The first Anglican minister of the outpost, an explorer who rivaled John Smith, and relatives of the governor of colonial Virginia were among the men identified by researchers from the Smithsonian's National Museum of Natural History and the Jamestown Rediscovery Foundation on Tuesday. The men were thought previously to have been lost to history after their deaths between 1608 and 1610.
The "extraordinary discovery" is a window into the beginning of American society, researchers say, and the result of years of detective work and brand new science.
"Being able to personalize their stories, they give us another way into looking at the remarkable history of these early years of English settlement," said Dr. James Horn, a historian and president of the Jamestown Rediscovery Foundation, which has been excavating around the settlement for more than 20 years.
The Rev. Robert Hunt, an Anglican minister, and Capt. Gabriel Archer, an explorer, were on the first expedition from England that in 1607 established the colony of Jamestown, the first successful and permanent settlement in English America, researchers said.
They were found buried alongside Sir Ferdinando Wainman and Capt. William West, relatives of a colonial governor of Virginia, who arrived on a later expedition in 1610 intended to save the colony then crippled by famine and disease.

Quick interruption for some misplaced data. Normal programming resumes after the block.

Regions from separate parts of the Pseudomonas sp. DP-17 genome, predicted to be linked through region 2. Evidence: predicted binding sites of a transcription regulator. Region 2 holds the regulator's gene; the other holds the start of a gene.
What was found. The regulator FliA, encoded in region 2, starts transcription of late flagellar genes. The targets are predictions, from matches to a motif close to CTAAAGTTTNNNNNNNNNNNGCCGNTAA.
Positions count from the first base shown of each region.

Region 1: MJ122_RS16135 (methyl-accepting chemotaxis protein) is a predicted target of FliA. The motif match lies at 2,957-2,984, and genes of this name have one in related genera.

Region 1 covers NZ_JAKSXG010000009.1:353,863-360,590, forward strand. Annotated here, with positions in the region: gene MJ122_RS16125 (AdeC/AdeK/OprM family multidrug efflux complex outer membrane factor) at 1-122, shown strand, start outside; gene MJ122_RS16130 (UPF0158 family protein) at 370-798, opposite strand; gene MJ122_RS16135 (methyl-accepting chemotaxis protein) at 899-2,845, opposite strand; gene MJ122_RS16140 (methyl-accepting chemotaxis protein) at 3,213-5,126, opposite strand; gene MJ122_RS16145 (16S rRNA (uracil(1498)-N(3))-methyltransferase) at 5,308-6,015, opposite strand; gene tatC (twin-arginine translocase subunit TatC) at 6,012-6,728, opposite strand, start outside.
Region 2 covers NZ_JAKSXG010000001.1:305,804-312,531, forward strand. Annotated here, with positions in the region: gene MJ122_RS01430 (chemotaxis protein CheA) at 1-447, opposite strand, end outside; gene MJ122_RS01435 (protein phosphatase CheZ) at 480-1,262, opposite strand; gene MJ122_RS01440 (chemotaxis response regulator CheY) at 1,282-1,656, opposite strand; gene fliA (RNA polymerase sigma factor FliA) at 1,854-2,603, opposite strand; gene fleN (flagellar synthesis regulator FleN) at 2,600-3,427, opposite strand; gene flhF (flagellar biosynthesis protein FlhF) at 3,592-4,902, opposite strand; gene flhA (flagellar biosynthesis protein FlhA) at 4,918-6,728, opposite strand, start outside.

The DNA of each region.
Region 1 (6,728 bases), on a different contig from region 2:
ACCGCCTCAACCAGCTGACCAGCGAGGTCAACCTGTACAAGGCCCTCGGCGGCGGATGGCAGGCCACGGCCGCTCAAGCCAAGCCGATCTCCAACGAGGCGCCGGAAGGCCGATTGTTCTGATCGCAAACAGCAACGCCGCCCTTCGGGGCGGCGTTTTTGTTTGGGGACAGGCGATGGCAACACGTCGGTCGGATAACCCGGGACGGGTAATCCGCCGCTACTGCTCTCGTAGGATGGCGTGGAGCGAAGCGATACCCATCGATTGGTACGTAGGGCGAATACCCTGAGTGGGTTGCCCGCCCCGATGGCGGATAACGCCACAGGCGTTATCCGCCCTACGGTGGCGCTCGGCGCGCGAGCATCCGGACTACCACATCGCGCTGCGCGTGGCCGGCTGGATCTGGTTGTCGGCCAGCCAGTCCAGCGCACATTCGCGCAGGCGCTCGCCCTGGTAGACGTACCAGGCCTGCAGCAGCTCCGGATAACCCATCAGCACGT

"They saw some of the most challenging times for Virginia's history and helped save the colony and ultimately helped save English America," Horn said.
The skeletons of the men were discovered in the chancel of the church, an area in the front of the structure, which would have been a burial spot reserved for only elite members of the community, the museum said.
Identifying the remains, which consisted of about 30% of each skeleton, was a feat nearly two years in the making.
Researchers first unearthed the remains in 2013 and used several lines of evidence to identify them, including chemical testing, genealogy, and even 3-D printing.
"It's a major puzzle," said Douglas Owsley, division head for physical anthropology at the Smithsonian National Museum of Natural History, describing the set of forensic and historical clues investigators pieced together to identify the skeletons.
Isotope testing on one set of bones found a significant level of lead, a sign the owner dined with finer pewter and glazed wares.
Micro-CT scans from around the grave site of another found highly decayed remnants of a military leader's sash, likely made from silk and adorned with silver bullion fringe and spangles.
Horn said his team is 80% confident they've landed on the right four men, narrowed down from a list of dozens of candidates.
Buried along with the bones was a mystery, scientists said. Resting on a small piece of preserved wood from Archer's coffin, diggers found a small silver box, believed to be a catholic reliquary.
"Really, really surprising," Horn said of the sacred Catholic object, found beneath what is considered the first Protestant Church in the New World.
"Was he a secret Catholic? Does it mean religion was much more prominent in the early history of Jamestown then we may have thought?" Horn wondered.
"You have new evidence raising new questions about the history of our country. I think that's where discoveries such as this have genuine impact," he said.